As soon as the temperature drops I start longing for hearty whole grain breads. Blackbread would satisfy all my cravings but I have troubles with the amount of rye. It can cause me stomach ache and so I thought about another alternative. For the monthly bread baking day in the wood fired oven I came up with two nutty spelt breads. One was made with white flour (Recipe will follow), the other is made with cracked spelt and mixture of walnuts, hazelnuts and cranberries. As the cracked spelt is soaked overnight, it helps to keep the bread perfectly moist. For the right flavour I used molasses and some spelt sourdough which balanced each other perfectly. Kneading is done in intervals to protect the fragile gluten of spelt and einkorn. This works like a charm and at the end I had a soft but good to handle dough. Continue reading
And the next recipe is again a recipe which circled for a long time in my mind before I would write it down. But as soon as I had penned it to paper I was itchy to try it. But with sometime circumstances slowing me down. This time it was first the bread baking course I gave and then the monthly bread baking day in the old wood fired community oven in our local history museum which keeps me from testing. And as I bake more then one bread in the wood fired oven my freezer was afterwards well stocked and with no free space. But…
… I found an excuse for baking the recipe anyway (visiting family or friends is always a good excuse – I can not come with empty hands, can I?).
At the moment my heart belongs once again the wide variety of rolls. Especially the square once which are just cut from a high-hydration dough are favourites. And so it would be sad if this recipe would get lost in the whirlwind of inspirations in the last weeks. I baked this spelt squares already some weeks ago, their were part of our easter brunch as I felt that we would need some whole grainy beside pretzel rolls, cheese rolls, bakers rolls and my beloved Kieler Semmeln. And so I took the same matrix that worked so well for the Luftikus and this whole grain rolls: A long rise and a high hydration.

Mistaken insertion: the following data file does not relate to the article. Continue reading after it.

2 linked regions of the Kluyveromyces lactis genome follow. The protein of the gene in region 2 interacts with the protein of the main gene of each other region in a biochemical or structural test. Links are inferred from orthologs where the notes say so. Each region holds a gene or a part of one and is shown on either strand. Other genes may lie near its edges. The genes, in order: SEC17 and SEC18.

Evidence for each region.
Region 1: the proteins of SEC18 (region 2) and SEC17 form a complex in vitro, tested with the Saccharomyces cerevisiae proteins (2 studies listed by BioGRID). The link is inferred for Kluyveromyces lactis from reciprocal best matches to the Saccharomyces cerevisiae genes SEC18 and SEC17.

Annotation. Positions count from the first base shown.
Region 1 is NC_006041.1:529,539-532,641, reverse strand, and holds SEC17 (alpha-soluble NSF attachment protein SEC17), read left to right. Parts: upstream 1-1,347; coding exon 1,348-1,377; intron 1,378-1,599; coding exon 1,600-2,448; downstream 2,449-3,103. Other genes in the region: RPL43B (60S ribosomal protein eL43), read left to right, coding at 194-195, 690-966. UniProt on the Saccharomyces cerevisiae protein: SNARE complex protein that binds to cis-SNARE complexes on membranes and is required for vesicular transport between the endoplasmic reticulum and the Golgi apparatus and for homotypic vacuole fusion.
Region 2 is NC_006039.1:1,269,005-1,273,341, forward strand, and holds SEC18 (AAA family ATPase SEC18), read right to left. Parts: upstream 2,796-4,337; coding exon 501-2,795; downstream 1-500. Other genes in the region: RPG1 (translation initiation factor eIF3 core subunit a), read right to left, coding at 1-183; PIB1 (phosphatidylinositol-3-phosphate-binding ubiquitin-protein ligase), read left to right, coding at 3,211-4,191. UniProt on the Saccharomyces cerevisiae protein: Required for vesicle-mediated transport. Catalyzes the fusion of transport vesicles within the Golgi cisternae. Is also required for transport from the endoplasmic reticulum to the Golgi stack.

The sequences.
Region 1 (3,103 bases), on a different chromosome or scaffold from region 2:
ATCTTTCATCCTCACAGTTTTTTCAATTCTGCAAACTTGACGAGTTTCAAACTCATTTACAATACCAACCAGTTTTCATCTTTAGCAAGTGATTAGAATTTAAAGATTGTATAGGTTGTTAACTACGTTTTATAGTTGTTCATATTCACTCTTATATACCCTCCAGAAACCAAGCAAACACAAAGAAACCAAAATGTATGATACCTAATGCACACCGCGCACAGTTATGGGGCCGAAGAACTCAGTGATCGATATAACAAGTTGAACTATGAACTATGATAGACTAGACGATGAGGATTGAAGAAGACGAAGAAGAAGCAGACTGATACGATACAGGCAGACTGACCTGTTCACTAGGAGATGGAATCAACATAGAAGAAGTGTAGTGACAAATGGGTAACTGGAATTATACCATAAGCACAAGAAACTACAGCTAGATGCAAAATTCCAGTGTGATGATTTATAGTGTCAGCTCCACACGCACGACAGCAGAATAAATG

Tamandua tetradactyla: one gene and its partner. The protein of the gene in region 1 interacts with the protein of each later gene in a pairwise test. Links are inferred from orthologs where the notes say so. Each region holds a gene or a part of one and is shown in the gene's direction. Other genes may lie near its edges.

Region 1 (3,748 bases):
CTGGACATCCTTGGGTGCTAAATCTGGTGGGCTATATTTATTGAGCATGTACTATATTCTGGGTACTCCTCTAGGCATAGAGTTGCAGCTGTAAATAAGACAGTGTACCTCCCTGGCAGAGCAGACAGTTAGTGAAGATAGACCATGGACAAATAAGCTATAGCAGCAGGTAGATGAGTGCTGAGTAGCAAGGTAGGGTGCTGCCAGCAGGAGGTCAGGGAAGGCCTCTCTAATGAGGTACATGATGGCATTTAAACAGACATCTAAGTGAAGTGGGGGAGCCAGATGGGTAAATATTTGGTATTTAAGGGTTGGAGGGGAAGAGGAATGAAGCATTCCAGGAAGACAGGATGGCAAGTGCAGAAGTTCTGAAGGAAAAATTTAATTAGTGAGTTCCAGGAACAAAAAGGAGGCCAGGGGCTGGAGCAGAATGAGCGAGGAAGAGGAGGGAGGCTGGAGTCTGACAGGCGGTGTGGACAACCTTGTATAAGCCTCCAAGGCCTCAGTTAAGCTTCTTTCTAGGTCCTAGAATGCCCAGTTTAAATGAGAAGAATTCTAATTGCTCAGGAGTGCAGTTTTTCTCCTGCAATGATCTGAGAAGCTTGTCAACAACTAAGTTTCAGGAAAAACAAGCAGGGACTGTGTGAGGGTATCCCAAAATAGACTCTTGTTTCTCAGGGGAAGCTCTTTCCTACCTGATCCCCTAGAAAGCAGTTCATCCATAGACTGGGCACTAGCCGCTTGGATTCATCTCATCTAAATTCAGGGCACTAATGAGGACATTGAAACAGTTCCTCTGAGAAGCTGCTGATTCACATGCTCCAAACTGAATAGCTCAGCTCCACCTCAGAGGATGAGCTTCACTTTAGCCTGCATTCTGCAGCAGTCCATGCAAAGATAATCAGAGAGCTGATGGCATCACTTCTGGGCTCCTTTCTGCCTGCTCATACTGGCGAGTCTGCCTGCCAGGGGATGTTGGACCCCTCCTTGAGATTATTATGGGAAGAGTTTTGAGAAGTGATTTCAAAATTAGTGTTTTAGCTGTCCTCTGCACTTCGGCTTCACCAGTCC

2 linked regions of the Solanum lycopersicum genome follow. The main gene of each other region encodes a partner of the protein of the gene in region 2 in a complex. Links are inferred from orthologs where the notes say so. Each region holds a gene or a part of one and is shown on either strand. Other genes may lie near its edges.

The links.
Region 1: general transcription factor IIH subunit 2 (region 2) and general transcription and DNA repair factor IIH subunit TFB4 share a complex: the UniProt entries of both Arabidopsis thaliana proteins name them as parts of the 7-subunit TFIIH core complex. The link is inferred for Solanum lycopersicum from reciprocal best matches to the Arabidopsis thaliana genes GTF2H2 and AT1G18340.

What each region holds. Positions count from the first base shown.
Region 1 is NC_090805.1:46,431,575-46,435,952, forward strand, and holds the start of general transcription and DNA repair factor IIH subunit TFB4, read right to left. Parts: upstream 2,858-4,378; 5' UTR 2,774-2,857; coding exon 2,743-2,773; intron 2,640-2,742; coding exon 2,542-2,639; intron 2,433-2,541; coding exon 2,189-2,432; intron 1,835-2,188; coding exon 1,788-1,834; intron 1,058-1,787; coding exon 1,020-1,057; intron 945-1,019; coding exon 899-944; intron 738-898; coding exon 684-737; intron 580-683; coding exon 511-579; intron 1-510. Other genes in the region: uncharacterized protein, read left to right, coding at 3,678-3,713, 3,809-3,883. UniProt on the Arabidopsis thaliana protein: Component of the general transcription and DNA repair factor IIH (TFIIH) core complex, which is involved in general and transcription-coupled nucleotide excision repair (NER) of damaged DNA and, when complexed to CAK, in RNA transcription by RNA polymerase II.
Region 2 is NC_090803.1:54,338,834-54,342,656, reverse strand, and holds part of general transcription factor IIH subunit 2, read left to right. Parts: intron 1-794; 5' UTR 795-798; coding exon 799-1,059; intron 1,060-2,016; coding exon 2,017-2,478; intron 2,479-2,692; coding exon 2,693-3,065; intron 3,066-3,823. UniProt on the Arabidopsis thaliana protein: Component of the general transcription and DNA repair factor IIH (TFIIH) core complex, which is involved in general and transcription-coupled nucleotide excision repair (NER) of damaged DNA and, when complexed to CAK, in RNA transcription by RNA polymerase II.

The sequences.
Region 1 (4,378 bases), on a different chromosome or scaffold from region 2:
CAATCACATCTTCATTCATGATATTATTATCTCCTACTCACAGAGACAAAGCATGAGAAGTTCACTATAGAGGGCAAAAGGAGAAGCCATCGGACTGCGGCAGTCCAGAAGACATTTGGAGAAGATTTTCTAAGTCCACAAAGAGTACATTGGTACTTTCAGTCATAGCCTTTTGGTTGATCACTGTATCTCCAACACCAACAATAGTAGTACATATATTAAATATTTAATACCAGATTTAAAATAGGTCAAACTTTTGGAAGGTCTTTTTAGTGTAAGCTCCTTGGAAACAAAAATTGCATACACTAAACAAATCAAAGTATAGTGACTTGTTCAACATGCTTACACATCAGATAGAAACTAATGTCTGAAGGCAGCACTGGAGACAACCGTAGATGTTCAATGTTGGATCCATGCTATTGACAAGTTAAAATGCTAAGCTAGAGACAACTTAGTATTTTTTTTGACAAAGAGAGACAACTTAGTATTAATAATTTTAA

This time I used the combination of poolish, yoghurt and a long rise to give a complex flavour to the rolls, while the physiilum seed hulls helps to make the highly hydrated dough easy to handle. The Oat bran in which the crust is covered adds a crunchy effect to the crust and helps to achieve a fairly crispy crust which is not so easy for psyllium grain rolls.
Just a few days after I read about Björn’s wood fired oven adventures I stumbled about an older newspaper telling about the oven in the local history museum just 20 km from my home. Each second Saturday of the month the oven is heated and everyone is invited to come and bake their bread – just like it was done traditionally in the old communal ovens. Reading that I got very excited and wrote an email instantly, asking if they still do this as the newspaper was already a bit older.
I got a fast answer and the invitation to join the bakers group the following Saturday as the oven is still used regulary! And so, I must warn you at this point: this post is longer and with more photos than normal because I had a wonderful time in the museum!
Whole grain flour needs more water then white flour, that is a well known fact. And the psyllium hulls can bind a lot of water, too. Nevertheless I was surprised by the amount of water I needed to reach the right consistency when I prepared the dough. At the end there was more water then flour in the dough. It yielded good rolls but I found the amount of water a bit to much, anyway. And so I changed the recipe, using less water and bit of sugar beet syrup to break the slight bitterness of the bran.
And with this second try I was happy. They have a nice, moist crumb and stay fresh for a long time. They are not as airy as their siblings but a delicious, more healthy variant. The right roll for a healthy lunch break!
This Sandwich bread is a readers wish. But I needed two rounds, until I was really satisfied. In the first Variant I had a boiled soaker with whole spelt flour and seeds, but this added to much liquid to the dough. This resulted in a very instable crumb. The recipe needed adjustments!